Enter John ‘Doc’ Holliday, gambler, gunfighter – and dentist. Wyatt first met him at Fort Griffin, Texas in 1877, then again while Wyatt was marshalling in Dodge City, Kansas. They did not first meet in Tombstone in 1881. Legend has it that Holliday saved Wyatt’s life in Dodge and the two became firm friends thereafter. Doc met ‘Big Nose’ Kate Horony in Fort Griffin and she became his only known lover. In My Darling Clementine his girlfriend is called Chihuahua and is played by the stunning Linda Darnell. The real Kate was a Hungarian-born prostitute and quite a force to be reckoned with in her own right.
Linda Darnell as Chihuahua
In the movie Chihuahua is shot from ambush by Billy Clanton. Wyatt wings him as he rides off, then orders Virgil to follow Billy back to the Clanton ranch. Bad idea. Virgil finds Billy stretched out in the family parlour, as dead as Julius Caesar, and is shot in the back by Old Man Clanton as he exits the room. None of this happened in real life, of course. Billy did not shoot Doc’s girlfriend and he would not die until the OK Corral fight. Virgil participated in the famous gunfight, survived it and lived until 1905.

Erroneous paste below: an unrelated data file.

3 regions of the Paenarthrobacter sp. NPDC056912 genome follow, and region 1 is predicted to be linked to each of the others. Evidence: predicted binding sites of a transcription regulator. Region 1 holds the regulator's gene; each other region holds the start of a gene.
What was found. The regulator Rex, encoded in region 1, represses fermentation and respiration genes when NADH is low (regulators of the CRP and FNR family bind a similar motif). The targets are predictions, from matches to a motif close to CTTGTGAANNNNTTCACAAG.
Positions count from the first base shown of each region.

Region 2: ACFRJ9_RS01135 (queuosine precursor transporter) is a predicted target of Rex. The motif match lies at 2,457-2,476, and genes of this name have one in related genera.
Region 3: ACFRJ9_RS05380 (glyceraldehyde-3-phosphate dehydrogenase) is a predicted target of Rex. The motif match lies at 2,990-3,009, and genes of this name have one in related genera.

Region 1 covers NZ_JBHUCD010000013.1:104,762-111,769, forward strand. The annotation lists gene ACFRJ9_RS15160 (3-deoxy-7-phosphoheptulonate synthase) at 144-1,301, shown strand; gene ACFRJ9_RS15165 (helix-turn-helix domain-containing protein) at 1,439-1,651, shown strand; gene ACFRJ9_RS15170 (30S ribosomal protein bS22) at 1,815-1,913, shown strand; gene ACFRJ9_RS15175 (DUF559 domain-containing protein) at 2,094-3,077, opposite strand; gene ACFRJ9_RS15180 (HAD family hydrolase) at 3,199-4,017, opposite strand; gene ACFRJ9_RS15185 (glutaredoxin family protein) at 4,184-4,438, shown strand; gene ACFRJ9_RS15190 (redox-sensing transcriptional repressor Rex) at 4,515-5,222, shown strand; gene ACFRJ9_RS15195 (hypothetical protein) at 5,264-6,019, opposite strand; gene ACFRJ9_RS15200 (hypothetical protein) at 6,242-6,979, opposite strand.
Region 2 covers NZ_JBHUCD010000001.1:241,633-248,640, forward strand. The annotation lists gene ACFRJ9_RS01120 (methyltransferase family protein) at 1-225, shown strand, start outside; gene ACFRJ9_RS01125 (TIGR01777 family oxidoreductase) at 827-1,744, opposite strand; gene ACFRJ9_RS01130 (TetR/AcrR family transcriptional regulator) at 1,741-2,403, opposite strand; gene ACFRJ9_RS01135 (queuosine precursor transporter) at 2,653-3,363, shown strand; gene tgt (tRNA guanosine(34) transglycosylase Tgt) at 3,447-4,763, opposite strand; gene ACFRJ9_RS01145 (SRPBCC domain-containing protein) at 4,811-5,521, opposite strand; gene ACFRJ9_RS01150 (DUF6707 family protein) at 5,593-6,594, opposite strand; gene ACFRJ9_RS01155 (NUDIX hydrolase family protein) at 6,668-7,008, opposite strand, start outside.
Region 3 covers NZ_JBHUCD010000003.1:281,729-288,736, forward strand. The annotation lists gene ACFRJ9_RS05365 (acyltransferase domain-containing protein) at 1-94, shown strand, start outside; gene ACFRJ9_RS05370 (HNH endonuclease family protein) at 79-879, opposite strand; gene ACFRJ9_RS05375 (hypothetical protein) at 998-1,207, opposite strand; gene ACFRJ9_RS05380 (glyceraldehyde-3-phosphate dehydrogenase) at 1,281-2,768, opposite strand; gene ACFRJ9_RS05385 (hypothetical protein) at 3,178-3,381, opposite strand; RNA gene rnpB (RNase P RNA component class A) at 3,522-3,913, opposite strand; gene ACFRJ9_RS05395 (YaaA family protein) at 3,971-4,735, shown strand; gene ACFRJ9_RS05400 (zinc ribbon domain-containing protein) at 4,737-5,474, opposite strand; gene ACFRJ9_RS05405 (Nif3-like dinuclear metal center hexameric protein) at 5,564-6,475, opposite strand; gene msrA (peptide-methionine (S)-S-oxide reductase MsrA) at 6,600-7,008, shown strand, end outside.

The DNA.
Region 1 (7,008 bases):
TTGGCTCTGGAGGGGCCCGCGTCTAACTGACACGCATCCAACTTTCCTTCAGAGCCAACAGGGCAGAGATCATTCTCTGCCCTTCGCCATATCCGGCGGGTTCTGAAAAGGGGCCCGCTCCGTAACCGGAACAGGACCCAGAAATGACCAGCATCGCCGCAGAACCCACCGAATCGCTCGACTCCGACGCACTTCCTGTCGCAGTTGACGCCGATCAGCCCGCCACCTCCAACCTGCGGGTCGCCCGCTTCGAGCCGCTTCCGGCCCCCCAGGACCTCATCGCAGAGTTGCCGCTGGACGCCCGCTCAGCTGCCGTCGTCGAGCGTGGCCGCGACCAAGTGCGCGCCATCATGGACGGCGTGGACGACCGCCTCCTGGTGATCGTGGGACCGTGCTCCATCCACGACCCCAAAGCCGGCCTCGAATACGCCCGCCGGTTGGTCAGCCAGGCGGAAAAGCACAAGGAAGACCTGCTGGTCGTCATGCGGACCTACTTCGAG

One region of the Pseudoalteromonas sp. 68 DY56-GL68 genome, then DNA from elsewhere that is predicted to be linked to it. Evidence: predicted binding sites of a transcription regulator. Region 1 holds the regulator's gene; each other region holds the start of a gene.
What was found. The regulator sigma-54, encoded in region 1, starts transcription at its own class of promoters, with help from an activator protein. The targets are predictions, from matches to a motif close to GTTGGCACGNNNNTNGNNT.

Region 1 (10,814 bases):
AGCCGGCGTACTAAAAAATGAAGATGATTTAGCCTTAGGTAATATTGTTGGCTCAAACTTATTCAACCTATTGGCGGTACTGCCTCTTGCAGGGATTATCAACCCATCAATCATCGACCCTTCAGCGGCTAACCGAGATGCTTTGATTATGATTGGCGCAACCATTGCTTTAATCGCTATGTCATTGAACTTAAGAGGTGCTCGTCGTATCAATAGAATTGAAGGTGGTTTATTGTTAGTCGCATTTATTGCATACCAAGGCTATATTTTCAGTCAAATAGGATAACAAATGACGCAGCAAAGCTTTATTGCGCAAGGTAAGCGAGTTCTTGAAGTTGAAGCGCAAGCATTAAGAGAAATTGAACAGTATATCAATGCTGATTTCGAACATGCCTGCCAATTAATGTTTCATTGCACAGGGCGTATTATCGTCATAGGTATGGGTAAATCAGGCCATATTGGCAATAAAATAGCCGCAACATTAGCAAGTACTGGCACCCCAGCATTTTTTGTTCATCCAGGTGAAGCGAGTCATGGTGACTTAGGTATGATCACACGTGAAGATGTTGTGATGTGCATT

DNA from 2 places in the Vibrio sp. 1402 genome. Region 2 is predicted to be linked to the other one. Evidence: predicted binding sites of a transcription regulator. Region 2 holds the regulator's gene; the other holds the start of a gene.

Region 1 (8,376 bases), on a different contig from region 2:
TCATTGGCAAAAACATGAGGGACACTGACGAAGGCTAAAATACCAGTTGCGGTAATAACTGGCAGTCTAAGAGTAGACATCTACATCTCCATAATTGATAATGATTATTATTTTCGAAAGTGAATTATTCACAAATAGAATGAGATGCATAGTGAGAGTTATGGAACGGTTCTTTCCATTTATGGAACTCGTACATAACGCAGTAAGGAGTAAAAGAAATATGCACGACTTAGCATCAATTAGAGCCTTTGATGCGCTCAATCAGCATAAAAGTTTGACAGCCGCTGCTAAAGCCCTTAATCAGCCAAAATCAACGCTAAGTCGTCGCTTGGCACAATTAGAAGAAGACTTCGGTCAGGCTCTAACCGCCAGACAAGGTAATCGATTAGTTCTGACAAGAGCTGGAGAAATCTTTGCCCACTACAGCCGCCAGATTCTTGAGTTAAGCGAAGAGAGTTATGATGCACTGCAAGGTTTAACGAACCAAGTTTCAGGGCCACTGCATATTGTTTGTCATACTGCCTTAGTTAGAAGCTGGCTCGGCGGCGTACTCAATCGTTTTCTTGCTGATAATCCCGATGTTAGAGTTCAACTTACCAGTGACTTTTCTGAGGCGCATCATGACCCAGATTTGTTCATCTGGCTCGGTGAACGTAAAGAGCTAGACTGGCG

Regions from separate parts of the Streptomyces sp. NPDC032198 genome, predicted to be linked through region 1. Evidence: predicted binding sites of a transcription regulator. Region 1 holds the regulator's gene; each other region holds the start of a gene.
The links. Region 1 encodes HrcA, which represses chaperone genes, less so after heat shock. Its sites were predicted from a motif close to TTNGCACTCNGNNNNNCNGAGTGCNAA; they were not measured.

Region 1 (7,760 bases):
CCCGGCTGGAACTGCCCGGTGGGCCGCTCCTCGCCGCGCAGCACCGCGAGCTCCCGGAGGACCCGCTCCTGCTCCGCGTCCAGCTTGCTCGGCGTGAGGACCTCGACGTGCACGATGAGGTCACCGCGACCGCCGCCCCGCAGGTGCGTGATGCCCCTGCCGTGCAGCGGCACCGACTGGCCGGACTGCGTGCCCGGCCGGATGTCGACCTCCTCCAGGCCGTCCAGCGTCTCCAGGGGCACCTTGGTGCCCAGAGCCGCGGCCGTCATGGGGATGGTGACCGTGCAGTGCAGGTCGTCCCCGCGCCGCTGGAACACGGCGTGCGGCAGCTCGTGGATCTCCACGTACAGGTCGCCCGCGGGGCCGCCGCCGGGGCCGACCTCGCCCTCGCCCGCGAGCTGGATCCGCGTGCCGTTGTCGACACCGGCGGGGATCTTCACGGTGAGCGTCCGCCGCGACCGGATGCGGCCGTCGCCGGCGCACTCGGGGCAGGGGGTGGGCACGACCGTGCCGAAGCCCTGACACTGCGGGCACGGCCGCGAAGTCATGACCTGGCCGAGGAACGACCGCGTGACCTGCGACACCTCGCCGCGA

One of the most ludicrous moments in this picture occurs when ‘Doc’ operates on Chihuahua in an attempt to save her life. It does not seem to have occurred to the writers that the guy was a dentist, not a doctor and certainly not a surgeon! Chihuahua does not survive. Little wonder. As for Doc’s real life mistress, Big Nose Kate, she lived until 1940! As everyone knows, Holliday was consumptive and forever coughing up blood and pieces of lung tissue, so would he really use a white handkerchief to advertise the fact? I don’t think so. Doc would die in Colorado in 1887, in his bed, aged 36. He was not killed in the gunfight as depicted in this most annoying movie.